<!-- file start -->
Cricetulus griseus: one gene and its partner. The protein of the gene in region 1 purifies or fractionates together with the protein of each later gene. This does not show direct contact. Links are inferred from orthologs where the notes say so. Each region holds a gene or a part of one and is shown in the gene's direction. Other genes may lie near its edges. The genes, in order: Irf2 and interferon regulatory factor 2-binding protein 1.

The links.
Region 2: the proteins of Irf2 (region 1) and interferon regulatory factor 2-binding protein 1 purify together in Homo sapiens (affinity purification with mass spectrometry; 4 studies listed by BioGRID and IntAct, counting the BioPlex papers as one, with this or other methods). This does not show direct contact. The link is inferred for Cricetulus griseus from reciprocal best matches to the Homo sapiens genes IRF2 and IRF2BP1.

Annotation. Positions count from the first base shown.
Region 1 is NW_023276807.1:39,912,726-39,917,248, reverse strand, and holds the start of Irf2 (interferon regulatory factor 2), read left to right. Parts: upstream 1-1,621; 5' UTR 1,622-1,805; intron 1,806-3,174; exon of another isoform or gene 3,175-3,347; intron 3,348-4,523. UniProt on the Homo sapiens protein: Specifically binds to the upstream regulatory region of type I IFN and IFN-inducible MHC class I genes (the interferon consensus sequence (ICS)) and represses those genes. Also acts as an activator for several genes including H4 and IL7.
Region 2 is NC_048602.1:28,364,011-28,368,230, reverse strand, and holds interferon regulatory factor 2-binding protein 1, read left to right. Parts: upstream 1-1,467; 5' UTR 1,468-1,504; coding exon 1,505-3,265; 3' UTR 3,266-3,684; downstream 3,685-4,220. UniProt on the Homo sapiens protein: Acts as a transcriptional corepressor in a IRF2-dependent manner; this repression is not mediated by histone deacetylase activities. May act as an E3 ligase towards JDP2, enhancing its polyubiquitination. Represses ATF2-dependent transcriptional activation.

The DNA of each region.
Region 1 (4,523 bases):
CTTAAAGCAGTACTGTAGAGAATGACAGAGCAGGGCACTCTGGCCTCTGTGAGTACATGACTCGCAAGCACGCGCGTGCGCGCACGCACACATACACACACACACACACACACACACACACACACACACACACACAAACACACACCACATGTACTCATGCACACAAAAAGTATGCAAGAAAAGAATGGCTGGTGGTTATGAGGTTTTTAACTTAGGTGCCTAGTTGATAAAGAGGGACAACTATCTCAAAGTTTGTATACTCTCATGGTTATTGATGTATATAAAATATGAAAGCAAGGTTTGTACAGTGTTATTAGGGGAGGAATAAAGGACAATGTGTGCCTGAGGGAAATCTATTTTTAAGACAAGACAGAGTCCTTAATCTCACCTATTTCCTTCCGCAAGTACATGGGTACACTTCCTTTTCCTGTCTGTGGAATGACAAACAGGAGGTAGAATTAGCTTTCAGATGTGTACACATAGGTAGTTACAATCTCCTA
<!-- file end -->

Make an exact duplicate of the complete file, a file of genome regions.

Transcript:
Cricetulus griseus: one gene and its partner. The protein of the gene in region 1 purifies or fractionates together with the protein of each later gene. This does not show direct contact. Links are inferred from orthologs where the notes say so. Each region holds a gene or a part of one and is shown in the gene's direction. Other genes may lie near its edges. The genes, in order: Irf2 and interferon regulatory factor 2-binding protein 1.

The links.
Region 2: the proteins of Irf2 (region 1) and interferon regulatory factor 2-binding protein 1 purify together in Homo sapiens (affinity purification with mass spectrometry; 4 studies listed by BioGRID and IntAct, counting the BioPlex papers as one, with this or other methods). This does not show direct contact. The link is inferred for Cricetulus griseus from reciprocal best matches to the Homo sapiens genes IRF2 and IRF2BP1.

Annotation. Positions count from the first base shown.
Region 1 is NW_023276807.1:39,912,726-39,917,248, reverse strand, and holds the start of Irf2 (interferon regulatory factor 2), read left to right. Parts: upstream 1-1,621; 5' UTR 1,622-1,805; intron 1,806-3,174; exon of another isoform or gene 3,175-3,347; intron 3,348-4,523. UniProt on the Homo sapiens protein: Specifically binds to the upstream regulatory region of type I IFN and IFN-inducible MHC class I genes (the interferon consensus sequence (ICS)) and represses those genes. Also acts as an activator for several genes including H4 and IL7.
Region 2 is NC_048602.1:28,364,011-28,368,230, reverse strand, and holds interferon regulatory factor 2-binding protein 1, read left to right. Parts: upstream 1-1,467; 5' UTR 1,468-1,504; coding exon 1,505-3,265; 3' UTR 3,266-3,684; downstream 3,685-4,220. UniProt on the Homo sapiens protein: Acts as a transcriptional corepressor in a IRF2-dependent manner; this repression is not mediated by histone deacetylase activities. May act as an E3 ligase towards JDP2, enhancing its polyubiquitination. Represses ATF2-dependent transcriptional activation.

The DNA of each region.
Region 1 (4,523 bases):
CTTAAAGCAGTACTGTAGAGAATGACAGAGCAGGGCACTCTGGCCTCTGTGAGTACATGACTCGCAAGCACGCGCGTGCGCGCACGCACACATACACACACACACACACACACACACACACACACACACACACACAAACACACACCACATGTACTCATGCACACAAAAAGTATGCAAGAAAAGAATGGCTGGTGGTTATGAGGTTTTTAACTTAGGTGCCTAGTTGATAAAGAGGGACAACTATCTCAAAGTTTGTATACTCTCATGGTTATTGATGTATATAAAATATGAAAGCAAGGTTTGTACAGTGTTATTAGGGGAGGAATAAAGGACAATGTGTGCCTGAGGGAAATCTATTTTTAAGACAAGACAGAGTCCTTAATCTCACCTATTTCCTTCCGCAAGTACATGGGTACACTTCCTTTTCCTGTCTGTGGAATGACAAACAGGAGGTAGAATTAGCTTTCAGATGTGTACACATAGGTAGTTACAATCTCCTA